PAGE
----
Bank Of Canada Signals Pause In Rate Hikes

The Bank of Canada has signalled that it plans to pause interest rate increases while it evaluates their impact on the economy.

As was widely expected, Canada’s central bank raised interest rates for an eighth consecutive time, lifting its trendsetting overnight lending rate by 25-basis points to 4.50%.

The Bank of Canada’s overnight interest rate has gone from 0.25% to 4.50% in less than a year and is now at its highest level in 15 years.

In delivering the latest rate increase, the Bank of Canada gave its clearest signal yet that it now plans to take a break and assess the economic impact of its monetary tightening.

“If economic developments evolve broadly in line with (our) outlook, Governing Council expects to hold the policy rate at its current level,” the bank said in a written statement.

Canada is the first country among Group of Seven (G7) leading industrialized nations to pivot away from interest rate increases.

In its quarterly Monetary Policy Report that was published alongside the latest interest rate decision, the Bank of Canada said that the economy is still strong, but that growth is likely to slow in coming months.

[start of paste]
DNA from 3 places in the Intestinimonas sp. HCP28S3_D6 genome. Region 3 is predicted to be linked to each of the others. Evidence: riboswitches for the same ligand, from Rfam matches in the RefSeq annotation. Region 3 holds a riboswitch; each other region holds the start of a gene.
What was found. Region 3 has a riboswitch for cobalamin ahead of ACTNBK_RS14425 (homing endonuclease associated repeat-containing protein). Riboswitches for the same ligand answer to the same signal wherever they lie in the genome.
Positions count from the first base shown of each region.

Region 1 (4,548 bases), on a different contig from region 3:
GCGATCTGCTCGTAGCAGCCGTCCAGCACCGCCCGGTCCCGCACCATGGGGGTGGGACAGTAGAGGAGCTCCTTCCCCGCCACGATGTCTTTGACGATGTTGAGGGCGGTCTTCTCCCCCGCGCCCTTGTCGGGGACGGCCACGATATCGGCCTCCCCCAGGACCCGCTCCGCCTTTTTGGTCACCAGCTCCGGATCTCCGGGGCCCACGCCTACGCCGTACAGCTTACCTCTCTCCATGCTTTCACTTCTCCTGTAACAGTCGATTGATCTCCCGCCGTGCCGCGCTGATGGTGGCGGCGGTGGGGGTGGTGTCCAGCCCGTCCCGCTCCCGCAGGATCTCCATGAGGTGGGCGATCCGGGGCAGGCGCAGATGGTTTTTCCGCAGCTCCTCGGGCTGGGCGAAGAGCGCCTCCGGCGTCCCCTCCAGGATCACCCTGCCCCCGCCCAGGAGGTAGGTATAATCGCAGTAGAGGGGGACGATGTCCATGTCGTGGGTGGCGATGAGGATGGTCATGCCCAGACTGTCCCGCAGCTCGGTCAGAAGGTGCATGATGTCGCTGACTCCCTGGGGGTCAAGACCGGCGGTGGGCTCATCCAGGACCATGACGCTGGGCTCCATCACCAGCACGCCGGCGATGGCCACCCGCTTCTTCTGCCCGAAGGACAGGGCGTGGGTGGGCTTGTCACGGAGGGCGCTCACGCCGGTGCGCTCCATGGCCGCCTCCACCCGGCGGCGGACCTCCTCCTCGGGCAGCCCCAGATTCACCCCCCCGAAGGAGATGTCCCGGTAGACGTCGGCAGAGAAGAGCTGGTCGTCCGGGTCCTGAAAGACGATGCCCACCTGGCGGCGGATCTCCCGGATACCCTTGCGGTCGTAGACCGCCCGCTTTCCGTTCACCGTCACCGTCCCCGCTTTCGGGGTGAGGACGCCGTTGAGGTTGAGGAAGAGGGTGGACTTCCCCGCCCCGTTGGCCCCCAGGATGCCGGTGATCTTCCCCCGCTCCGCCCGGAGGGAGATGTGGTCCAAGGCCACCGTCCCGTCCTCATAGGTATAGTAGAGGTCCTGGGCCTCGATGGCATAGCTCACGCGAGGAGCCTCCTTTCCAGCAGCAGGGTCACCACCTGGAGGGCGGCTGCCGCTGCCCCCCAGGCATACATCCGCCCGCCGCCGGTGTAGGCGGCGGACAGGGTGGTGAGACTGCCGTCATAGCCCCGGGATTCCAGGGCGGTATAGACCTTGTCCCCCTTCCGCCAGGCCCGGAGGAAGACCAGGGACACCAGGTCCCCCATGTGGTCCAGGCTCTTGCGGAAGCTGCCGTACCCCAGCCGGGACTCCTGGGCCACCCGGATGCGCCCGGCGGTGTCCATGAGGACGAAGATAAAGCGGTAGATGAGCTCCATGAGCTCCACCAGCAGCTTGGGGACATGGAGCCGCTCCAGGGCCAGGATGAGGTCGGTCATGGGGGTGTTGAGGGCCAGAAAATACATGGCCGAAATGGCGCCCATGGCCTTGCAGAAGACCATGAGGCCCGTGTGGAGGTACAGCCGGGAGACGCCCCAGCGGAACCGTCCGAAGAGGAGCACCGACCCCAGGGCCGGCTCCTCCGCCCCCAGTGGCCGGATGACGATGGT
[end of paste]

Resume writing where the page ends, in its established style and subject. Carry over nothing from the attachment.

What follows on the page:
The central bank said that it now expects inflation in Canada to decline to 3% by the middle of this year and return to its 2% target in 2024. Inflation in Canada stood at 6.3% in December.

Still, the Bank of Canada cautioned that more rate hikes could be needed if economic data runs counter to its forecasts.

The bank said in its written statement that it “is prepared to increase the policy rate further if needed to return inflation to the two per cent target.”

Swaps trading indicates that markets now expect the Bank of Canada’s next move on interest rates could be a cut as early as October of this year.

The Canadian dollar fell as low as $1.3428 per U.S. dollar after the latest rate hike was announced.